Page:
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If gravitational lensing implies that Dark Matter exerts gravity onto light then why are the stars and regular matter not clustering around Dark Matter?

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  • $\begingroup$ They are clustering around DM $\endgroup$ Jun 7 '18 at 15:43
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Stars, gas and dust do cluster within dark matter: most galaxies appear to be embedded within concentrations of dark matter.

However, it's very difficult for dark matter to condense into dense concentrations since it primarily interacts gravitationally and is almost unaffected by other forces. As dark matter tries to collapse its gravitational potential energy gets converted into kinetic energy, and unlike normal matter it can't easily shed that KE through collisions which convert the KE into heat that can be radiated away. So DM tends to form large diffuse structures, not condensed lumps. The evidence for this are the haloes of DM associated with most galaxies.

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Stars and other objects do cluster around dark matter. ~90% of the mass of a galaxy is in the form of dark matter. For the purpose of visualising, you may think of dark matter as a fluid with zero drag that the stars and regular matter are immersed in and move around through.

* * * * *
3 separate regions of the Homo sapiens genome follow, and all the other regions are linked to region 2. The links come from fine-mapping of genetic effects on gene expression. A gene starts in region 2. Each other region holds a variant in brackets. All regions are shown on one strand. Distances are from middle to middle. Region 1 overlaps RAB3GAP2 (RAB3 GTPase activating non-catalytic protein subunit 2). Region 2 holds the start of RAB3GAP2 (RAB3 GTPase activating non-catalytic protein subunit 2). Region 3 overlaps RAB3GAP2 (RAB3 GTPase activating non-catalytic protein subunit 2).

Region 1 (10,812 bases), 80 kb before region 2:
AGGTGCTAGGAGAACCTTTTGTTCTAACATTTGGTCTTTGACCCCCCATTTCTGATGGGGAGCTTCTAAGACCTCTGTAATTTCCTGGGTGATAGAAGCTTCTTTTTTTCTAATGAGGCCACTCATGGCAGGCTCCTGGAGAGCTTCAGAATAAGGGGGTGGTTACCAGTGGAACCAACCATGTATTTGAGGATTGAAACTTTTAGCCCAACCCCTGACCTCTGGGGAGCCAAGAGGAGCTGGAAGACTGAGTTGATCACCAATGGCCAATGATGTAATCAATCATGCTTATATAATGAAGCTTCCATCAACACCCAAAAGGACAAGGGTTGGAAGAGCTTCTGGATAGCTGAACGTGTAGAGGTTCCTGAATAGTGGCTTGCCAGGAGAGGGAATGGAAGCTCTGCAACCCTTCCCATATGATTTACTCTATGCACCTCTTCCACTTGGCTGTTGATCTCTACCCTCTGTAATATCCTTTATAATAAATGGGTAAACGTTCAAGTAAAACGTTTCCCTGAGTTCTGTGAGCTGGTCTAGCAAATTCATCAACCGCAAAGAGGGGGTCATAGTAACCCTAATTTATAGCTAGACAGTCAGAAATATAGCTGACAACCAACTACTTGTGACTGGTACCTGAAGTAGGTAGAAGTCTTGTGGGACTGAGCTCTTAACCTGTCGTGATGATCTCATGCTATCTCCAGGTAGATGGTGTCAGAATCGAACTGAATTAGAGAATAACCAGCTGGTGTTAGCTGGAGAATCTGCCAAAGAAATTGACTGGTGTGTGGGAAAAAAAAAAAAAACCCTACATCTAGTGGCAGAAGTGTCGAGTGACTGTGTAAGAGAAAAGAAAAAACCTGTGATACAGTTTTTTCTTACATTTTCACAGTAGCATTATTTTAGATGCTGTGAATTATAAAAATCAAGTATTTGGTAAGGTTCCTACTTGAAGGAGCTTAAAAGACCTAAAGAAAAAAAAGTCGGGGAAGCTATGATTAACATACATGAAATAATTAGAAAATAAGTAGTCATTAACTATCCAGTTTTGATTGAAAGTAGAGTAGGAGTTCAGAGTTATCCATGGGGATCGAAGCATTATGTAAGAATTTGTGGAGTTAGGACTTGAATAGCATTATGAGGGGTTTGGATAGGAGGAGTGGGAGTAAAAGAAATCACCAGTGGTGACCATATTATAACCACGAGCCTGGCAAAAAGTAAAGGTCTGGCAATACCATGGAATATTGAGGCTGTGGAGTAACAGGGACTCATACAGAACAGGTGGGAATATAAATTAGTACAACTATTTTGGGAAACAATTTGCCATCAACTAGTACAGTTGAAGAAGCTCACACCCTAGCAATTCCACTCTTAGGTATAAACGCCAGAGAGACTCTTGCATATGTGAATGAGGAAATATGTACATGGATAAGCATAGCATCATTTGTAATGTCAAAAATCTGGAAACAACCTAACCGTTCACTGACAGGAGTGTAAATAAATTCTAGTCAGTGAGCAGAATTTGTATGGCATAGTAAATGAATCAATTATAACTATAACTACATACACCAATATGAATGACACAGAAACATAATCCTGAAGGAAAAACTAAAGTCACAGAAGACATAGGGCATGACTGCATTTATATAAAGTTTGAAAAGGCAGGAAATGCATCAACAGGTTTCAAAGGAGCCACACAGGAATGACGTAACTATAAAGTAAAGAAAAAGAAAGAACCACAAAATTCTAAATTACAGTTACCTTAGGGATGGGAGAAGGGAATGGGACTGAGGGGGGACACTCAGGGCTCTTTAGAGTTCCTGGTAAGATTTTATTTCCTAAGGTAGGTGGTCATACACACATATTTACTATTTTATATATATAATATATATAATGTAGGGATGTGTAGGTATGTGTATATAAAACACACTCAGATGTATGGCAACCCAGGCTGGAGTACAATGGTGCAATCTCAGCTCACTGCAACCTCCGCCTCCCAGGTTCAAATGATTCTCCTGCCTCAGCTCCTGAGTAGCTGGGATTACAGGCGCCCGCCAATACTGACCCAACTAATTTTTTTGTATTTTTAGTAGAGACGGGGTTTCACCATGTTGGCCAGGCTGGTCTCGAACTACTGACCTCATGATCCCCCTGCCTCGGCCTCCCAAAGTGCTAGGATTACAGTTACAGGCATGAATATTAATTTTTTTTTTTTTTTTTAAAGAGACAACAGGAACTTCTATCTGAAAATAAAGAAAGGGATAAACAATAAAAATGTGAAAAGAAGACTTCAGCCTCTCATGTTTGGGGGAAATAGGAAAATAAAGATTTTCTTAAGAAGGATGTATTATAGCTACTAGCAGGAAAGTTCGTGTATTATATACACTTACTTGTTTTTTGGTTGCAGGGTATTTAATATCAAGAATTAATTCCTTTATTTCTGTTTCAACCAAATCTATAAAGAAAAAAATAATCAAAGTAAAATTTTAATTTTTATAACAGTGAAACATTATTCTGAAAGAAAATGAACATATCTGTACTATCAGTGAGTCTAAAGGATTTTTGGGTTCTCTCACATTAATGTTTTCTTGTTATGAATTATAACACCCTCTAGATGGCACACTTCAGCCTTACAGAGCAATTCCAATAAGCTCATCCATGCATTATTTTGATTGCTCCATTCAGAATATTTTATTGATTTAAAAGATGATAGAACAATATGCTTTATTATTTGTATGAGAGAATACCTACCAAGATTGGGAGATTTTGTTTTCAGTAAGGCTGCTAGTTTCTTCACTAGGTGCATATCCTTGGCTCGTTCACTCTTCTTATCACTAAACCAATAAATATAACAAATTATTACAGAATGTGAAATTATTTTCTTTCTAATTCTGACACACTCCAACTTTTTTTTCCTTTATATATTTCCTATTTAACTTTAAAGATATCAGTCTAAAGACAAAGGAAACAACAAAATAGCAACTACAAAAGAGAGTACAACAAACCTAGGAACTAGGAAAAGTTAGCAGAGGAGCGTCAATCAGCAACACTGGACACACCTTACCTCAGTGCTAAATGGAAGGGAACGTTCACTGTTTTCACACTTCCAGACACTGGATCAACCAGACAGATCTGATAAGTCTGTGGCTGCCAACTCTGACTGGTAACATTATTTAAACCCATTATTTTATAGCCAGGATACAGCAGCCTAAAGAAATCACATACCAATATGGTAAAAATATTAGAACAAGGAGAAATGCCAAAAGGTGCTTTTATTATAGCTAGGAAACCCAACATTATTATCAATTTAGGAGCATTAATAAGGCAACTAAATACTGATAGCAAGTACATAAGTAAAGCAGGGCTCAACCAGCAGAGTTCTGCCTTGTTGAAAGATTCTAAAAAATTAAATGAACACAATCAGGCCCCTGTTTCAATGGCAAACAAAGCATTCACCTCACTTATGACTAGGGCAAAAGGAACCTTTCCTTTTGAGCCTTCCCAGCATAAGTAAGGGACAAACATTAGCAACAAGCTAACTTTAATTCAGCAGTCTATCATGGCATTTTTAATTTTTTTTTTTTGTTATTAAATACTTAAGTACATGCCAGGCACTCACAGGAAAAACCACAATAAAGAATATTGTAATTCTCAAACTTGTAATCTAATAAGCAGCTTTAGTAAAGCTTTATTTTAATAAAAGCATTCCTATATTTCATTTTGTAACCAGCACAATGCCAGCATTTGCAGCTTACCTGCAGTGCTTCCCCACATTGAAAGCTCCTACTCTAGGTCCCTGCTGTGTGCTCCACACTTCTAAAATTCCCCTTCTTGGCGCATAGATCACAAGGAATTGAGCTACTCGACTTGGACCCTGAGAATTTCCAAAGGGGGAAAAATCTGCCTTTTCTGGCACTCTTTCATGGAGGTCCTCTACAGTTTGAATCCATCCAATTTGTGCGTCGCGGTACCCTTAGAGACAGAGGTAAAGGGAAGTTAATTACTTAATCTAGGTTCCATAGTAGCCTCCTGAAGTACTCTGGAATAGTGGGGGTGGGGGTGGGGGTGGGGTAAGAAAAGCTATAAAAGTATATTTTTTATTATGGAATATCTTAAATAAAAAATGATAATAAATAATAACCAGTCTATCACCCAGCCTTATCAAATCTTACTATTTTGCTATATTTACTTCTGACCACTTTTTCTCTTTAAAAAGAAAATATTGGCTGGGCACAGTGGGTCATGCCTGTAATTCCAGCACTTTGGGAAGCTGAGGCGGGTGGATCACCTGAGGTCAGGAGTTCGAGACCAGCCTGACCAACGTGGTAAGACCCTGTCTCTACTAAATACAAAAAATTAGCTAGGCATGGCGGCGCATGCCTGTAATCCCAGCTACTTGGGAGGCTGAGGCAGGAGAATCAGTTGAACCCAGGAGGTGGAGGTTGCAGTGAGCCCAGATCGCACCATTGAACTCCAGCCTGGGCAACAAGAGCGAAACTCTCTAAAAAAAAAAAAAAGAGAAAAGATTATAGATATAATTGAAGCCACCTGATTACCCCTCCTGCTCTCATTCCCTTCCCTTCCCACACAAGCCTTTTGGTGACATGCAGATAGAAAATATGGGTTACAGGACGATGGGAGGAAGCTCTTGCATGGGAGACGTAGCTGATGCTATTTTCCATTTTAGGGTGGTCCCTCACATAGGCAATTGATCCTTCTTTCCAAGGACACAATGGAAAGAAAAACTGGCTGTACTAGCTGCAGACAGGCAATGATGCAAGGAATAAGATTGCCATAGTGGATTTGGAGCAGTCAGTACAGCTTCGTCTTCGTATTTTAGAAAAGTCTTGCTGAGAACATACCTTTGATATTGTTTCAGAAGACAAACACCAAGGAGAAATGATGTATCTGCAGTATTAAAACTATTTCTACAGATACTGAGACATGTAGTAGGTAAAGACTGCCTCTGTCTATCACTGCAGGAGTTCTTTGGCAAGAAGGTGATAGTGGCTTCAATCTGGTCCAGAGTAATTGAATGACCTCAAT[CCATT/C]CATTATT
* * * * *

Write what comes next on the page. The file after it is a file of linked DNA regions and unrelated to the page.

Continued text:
On small scales, comparable to the size solar system, the effect of dark matter is negligible because the dark matter within the solar system is spread very thin, and there is not much total dark matter within the solar system. But when you consider the contribution of dark matter spread out over the entire galaxy to the orbits of stars around the galaxy, dark matter has a major gravitational effect on those stars' orbits.

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